When we stand off and let our pastor or teachers spoon-feed us from the Bible without really digging in and learning about God and getting to know him, we are just like the Israelites. Without getting into a theological debate about when and how Jesus will come back, think about this. If Jesus were to appear right now, how many would be afraid and how many would run out to meet him? Many people really don’t want Jesus to come back right now because they have some things they still want to get done. I’ve heard some people give me a list of why they wouldn’t be all that happy if Jesus came back right now. That shows they have idols that are more important than God.
            Psalm: A thought struck me seeing that David felt as if he would go down to the pit if God doesn’t hear and answer him. The descriptions in the verses that follow certainly express the feeling that without an answer from God, he is no better than the wicked. As in many of the Psalms, David snaps out of the depressing thoughts to praise God.
            What about me? If I don’t get answers to my prayers, do I feel like I’m going to die? I think many of us do feel that way. Even worse, many think that way when God doesn’t answer in the way we have specified in our prayers. To me, that isn’t what I think about when I ask God to hear me. If I thought God didn’t hear me, I would be devastated. It would prove that I was not his child. I can and do rest on the many promises that God does hear me. I don’t have to be asking for something, I just want to talk with him. When I trust in his goodness I know that not only does he hear, but when I do ask for something, he answers in what is best for me and others to bring about his glory.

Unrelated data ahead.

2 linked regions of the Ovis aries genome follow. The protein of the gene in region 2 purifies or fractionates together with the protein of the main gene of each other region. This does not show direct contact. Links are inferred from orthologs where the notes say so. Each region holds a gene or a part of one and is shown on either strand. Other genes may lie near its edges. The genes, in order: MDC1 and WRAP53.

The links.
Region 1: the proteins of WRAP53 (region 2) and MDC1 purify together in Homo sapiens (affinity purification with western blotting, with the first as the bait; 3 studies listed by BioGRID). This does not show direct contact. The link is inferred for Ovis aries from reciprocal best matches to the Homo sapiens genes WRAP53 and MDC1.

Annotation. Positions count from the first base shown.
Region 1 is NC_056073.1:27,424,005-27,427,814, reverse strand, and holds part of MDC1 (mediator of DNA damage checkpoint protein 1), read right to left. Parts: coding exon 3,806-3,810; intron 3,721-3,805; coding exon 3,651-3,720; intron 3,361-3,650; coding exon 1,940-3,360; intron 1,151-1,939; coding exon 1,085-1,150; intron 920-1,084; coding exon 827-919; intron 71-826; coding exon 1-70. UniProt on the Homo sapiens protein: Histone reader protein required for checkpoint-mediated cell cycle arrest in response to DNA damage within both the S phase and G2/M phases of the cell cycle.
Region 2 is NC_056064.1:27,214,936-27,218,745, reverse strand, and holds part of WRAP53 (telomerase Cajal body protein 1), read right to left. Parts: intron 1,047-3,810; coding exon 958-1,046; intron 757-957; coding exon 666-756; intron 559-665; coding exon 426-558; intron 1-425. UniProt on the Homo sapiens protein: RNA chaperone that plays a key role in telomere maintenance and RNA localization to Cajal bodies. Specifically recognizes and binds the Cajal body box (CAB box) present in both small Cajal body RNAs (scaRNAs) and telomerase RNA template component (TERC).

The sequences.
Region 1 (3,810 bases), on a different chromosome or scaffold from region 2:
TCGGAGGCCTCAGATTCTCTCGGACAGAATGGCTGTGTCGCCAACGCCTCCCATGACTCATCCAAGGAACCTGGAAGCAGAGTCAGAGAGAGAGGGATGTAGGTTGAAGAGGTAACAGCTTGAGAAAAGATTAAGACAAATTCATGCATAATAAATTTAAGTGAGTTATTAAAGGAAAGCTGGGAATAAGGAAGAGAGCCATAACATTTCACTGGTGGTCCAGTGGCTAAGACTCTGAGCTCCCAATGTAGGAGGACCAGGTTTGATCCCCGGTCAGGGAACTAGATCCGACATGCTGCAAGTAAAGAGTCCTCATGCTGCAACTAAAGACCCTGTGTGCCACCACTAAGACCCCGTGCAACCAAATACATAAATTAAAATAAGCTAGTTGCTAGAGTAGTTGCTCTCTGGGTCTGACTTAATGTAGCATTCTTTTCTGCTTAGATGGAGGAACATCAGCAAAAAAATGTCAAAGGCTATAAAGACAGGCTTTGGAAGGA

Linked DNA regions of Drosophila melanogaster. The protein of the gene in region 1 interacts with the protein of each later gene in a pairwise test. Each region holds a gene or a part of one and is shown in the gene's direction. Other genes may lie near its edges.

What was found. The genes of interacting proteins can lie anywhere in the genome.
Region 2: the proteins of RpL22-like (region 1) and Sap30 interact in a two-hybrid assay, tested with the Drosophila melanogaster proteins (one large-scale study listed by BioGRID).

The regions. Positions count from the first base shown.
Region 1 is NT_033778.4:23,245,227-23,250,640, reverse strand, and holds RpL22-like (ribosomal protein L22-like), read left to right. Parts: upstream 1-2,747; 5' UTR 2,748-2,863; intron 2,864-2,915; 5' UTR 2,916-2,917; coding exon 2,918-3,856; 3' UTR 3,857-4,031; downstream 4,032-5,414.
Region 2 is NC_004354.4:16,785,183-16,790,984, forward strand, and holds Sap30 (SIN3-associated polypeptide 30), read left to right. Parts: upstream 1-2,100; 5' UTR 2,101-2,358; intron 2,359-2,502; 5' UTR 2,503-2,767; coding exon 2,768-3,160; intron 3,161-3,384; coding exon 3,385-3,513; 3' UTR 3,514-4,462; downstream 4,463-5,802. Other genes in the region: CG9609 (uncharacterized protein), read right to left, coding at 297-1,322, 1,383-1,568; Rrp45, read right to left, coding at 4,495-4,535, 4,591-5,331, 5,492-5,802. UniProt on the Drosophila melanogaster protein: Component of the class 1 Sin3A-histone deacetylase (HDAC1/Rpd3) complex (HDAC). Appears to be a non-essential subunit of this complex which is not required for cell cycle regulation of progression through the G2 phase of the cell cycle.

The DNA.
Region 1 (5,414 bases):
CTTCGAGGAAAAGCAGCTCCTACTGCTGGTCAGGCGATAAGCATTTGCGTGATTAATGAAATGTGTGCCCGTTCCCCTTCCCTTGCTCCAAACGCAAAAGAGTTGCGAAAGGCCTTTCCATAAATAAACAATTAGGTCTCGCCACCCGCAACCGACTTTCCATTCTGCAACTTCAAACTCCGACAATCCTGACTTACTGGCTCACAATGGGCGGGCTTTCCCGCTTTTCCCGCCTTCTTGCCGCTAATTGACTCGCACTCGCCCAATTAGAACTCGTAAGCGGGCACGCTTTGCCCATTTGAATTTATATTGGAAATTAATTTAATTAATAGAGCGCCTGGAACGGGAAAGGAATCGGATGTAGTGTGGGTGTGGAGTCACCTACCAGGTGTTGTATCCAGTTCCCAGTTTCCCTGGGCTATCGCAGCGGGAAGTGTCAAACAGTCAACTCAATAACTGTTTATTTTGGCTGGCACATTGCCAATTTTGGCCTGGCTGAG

Proverbs: It is amazing how many proverbs are directly related to wisdom, but that wisdom is provided to stay away from sexual sins. This must certainly tell us something about one of the biggest problems people have.
            Matthew: This reading is 99% about hypocrisy. It is easy to read all these woes and think that none of them applies to me. If so, then I am just like the Pharisee in Jesus’ parable who prayed, “I thank you that I am not like other men, extortioners, unjust, adulterers, or even like this tax collector” (Luke 18:11). Rather, I need to look at my life to see if I’m being legalistic while ignoring mercy and justice. One of the things we are supposed to do is go and make disciples (Matt 28:19). A disciple is one who learns to imitate and do the same things as his teacher. I need to be more like Jesus so that anyone I disciple can be more like him instead of me. The last thing I want is to have a disciple become “twice as much a child of hell” as me (Matt 23:15). I need to be careful about my own hypocrisy or that’s what will happen.
            I never really understood what Jesus meant when said, “Thus you witness against yourselves that you are sons of those who murdered the prophets. Fill up, then, the measure of your fathers” (Matt 23:31-32). I thought it was strange that Jesus would blame them for their ancestor’s sins. So, today, I understood. Because he knew they were going to crucify him and persecute his church, they were just like their ancestors. They were claiming to walk with God but they were about to do the very same things their ancestors did. The bottom line is that had I been there I would have been one of those helping crucify Jesus. I have to admit how much I needed saving just as much as any of them.


             I need to a lot better job drawing close to the Lord. I don’t want to stand far off and I don’t want to feel like he doesn’t hear me. I don’t want to make my faith based on doing things rather than on being in Jesus’ presence.